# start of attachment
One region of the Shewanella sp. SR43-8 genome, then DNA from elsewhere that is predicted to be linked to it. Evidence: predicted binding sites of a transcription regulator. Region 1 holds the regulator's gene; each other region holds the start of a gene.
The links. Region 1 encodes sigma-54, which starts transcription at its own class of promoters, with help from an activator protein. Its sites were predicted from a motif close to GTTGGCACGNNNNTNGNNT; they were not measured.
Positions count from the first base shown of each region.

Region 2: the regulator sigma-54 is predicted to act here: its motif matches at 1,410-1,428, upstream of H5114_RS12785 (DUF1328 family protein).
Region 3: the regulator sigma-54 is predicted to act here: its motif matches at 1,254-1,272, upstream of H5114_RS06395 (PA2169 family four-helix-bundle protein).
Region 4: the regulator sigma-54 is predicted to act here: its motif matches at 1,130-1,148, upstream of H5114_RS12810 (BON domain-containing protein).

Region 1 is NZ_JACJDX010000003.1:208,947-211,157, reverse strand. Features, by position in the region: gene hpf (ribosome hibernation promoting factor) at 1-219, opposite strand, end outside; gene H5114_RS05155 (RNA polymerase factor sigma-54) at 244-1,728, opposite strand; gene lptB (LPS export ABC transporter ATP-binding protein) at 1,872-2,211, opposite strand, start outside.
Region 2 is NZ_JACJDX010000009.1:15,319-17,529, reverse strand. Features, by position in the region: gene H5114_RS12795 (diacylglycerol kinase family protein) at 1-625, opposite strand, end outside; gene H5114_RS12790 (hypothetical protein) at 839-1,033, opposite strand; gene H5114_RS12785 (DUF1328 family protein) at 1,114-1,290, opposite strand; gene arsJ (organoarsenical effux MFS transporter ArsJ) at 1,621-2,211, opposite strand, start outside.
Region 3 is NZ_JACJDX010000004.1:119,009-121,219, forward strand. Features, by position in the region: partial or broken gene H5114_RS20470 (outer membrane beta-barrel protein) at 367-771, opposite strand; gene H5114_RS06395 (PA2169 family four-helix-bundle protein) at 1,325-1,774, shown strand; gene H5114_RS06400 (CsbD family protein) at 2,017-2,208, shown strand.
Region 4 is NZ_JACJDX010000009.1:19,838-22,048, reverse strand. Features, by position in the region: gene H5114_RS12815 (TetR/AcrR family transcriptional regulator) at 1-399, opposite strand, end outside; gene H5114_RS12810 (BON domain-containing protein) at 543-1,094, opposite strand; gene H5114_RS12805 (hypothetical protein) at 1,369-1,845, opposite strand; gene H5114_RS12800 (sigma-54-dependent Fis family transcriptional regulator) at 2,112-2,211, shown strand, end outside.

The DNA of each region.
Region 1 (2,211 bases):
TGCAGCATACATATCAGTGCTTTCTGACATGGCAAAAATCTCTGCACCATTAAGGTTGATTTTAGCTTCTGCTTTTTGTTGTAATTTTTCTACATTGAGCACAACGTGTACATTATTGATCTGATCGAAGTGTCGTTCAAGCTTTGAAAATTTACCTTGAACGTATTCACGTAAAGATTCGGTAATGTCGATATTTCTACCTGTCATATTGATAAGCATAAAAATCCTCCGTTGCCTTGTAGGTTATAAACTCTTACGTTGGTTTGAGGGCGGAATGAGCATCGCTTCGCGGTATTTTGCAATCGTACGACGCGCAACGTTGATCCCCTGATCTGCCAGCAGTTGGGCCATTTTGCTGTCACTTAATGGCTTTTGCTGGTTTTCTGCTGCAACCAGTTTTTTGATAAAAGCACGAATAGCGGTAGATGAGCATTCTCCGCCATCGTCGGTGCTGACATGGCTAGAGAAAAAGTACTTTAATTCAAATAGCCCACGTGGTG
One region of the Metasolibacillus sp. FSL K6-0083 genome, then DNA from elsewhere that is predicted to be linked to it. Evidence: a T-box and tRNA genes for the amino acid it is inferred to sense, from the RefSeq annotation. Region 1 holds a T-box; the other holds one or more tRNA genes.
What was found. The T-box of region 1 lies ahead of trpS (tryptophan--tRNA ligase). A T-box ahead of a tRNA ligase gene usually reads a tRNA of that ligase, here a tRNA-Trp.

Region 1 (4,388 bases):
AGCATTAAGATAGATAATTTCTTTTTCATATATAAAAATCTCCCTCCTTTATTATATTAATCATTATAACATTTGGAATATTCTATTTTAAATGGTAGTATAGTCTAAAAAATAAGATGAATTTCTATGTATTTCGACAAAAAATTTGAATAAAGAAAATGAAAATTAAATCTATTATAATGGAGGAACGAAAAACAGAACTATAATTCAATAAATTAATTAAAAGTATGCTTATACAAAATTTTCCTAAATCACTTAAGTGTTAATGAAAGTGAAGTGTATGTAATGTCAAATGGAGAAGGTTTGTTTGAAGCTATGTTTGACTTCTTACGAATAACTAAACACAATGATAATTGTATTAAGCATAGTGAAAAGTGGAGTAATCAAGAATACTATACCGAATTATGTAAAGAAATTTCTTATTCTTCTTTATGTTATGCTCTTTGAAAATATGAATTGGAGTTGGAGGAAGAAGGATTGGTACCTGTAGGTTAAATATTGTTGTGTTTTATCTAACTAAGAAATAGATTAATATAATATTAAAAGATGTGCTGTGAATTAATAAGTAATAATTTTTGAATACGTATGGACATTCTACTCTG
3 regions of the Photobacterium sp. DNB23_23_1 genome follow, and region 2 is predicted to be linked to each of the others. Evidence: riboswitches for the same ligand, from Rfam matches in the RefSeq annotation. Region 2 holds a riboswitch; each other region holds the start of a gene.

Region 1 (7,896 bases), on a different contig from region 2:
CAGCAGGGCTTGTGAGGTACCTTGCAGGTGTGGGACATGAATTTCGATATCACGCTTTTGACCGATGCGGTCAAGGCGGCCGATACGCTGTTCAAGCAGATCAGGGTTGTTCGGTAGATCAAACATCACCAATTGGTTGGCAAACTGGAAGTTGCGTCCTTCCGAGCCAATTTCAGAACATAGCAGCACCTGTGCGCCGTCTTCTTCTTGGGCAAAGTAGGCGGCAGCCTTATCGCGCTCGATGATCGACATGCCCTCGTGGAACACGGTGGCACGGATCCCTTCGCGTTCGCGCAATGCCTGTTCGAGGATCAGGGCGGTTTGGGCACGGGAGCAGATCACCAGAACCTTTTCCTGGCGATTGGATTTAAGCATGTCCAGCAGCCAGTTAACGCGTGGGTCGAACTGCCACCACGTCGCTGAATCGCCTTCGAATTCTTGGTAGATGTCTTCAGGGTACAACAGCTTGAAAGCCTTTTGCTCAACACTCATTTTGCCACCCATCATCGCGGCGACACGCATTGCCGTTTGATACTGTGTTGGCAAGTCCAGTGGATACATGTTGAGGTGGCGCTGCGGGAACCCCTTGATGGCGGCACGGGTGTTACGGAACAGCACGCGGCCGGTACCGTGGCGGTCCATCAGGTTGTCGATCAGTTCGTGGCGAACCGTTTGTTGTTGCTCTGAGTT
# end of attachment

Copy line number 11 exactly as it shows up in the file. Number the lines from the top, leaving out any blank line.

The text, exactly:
The DNA of each region.